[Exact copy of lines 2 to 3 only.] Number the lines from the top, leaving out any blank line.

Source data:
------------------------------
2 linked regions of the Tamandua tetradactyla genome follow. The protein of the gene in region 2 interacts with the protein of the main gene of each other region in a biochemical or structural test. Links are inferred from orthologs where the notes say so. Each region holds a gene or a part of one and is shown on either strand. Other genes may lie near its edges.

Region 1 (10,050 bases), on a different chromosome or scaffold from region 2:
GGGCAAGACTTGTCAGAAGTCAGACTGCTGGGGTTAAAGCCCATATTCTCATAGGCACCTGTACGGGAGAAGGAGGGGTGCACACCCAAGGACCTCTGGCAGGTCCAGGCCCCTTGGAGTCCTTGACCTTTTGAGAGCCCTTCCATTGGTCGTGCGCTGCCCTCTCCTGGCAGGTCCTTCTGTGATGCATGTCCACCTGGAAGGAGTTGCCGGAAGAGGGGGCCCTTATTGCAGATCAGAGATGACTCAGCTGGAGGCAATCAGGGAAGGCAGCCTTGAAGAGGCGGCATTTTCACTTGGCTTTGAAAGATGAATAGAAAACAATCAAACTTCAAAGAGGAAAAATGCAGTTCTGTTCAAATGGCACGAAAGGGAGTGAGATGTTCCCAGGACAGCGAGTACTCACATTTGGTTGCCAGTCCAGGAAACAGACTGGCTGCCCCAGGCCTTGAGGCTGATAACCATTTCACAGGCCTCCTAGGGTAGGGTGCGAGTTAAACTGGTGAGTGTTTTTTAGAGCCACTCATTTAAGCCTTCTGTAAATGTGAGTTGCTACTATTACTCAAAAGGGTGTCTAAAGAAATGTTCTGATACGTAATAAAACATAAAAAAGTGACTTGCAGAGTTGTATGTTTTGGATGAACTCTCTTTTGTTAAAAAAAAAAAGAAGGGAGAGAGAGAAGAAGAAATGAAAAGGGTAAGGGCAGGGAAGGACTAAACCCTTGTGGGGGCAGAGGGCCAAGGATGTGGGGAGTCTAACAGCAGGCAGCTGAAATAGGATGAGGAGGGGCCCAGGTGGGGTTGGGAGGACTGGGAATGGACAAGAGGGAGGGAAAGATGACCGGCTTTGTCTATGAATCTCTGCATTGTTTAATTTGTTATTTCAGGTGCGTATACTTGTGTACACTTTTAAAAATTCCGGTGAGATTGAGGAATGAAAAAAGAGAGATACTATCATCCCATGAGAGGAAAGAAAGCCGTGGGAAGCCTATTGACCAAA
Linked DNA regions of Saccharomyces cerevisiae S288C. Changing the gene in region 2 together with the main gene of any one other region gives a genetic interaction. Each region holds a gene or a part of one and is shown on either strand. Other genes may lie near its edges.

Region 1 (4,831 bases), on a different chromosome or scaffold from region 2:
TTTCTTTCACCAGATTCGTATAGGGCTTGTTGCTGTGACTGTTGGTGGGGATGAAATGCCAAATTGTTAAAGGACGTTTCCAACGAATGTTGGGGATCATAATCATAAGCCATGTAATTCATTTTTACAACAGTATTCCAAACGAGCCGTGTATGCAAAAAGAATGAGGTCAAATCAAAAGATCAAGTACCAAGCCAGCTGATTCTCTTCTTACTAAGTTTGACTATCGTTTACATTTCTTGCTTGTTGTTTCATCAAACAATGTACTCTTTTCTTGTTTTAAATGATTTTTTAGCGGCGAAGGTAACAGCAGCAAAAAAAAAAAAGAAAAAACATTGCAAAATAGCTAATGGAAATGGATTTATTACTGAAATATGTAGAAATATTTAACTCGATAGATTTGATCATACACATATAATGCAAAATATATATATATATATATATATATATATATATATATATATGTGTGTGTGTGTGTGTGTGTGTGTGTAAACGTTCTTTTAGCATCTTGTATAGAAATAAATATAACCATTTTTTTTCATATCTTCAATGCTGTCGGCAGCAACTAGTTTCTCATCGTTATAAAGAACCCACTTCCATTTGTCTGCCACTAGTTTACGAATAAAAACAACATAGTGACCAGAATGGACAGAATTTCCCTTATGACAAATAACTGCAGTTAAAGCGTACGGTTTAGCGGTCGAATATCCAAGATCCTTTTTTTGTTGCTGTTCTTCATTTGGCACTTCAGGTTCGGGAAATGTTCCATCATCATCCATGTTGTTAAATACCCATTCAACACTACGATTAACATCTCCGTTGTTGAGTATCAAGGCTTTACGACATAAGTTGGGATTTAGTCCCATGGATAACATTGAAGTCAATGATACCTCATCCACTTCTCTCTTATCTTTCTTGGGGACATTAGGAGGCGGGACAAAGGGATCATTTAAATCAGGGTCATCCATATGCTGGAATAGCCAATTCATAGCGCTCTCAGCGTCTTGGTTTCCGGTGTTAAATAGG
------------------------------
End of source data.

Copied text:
Region 1 (10,050 bases), on a different chromosome or scaffold from region 2:
GGGCAAGACTTGTCAGAAGTCAGACTGCTGGGGTTAAAGCCCATATTCTCATAGGCACCTGTACGGGAGAAGGAGGGGTGCACACCCAAGGACCTCTGGCAGGTCCAGGCCCCTTGGAGTCCTTGACCTTTTGAGAGCCCTTCCATTGGTCGTGCGCTGCCCTCTCCTGGCAGGTCCTTCTGTGATGCATGTCCACCTGGAAGGAGTTGCCGGAAGAGGGGGCCCTTATTGCAGATCAGAGATGACTCAGCTGGAGGCAATCAGGGAAGGCAGCCTTGAAGAGGCGGCATTTTCACTTGGCTTTGAAAGATGAATAGAAAACAATCAAACTTCAAAGAGGAAAAATGCAGTTCTGTTCAAATGGCACGAAAGGGAGTGAGATGTTCCCAGGACAGCGAGTACTCACATTTGGTTGCCAGTCCAGGAAACAGACTGGCTGCCCCAGGCCTTGAGGCTGATAACCATTTCACAGGCCTCCTAGGGTAGGGTGCGAGTTAAACTGGTGAGTGTTTTTTAGAGCCACTCATTTAAGCCTTCTGTAAATGTGAGTTGCTACTATTACTCAAAAGGGTGTCTAAAGAAATGTTCTGATACGTAATAAAACATAAAAAAGTGACTTGCAGAGTTGTATGTTTTGGATGAACTCTCTTTTGTTAAAAAAAAAAAGAAGGGAGAGAGAGAAGAAGAAATGAAAAGGGTAAGGGCAGGGAAGGACTAAACCCTTGTGGGGGCAGAGGGCCAAGGATGTGGGGAGTCTAACAGCAGGCAGCTGAAATAGGATGAGGAGGGGCCCAGGTGGGGTTGGGAGGACTGGGAATGGACAAGAGGGAGGGAAAGATGACCGGCTTTGTCTATGAATCTCTGCATTGTTTAATTTGTTATTTCAGGTGCGTATACTTGTGTACACTTTTAAAAATTCCGGTGAGATTGAGGAATGAAAAAAGAGAGATACTATCATCCCATGAGAGGAAAGAAAGCCGTGGGAAGCCTATTGACCAAA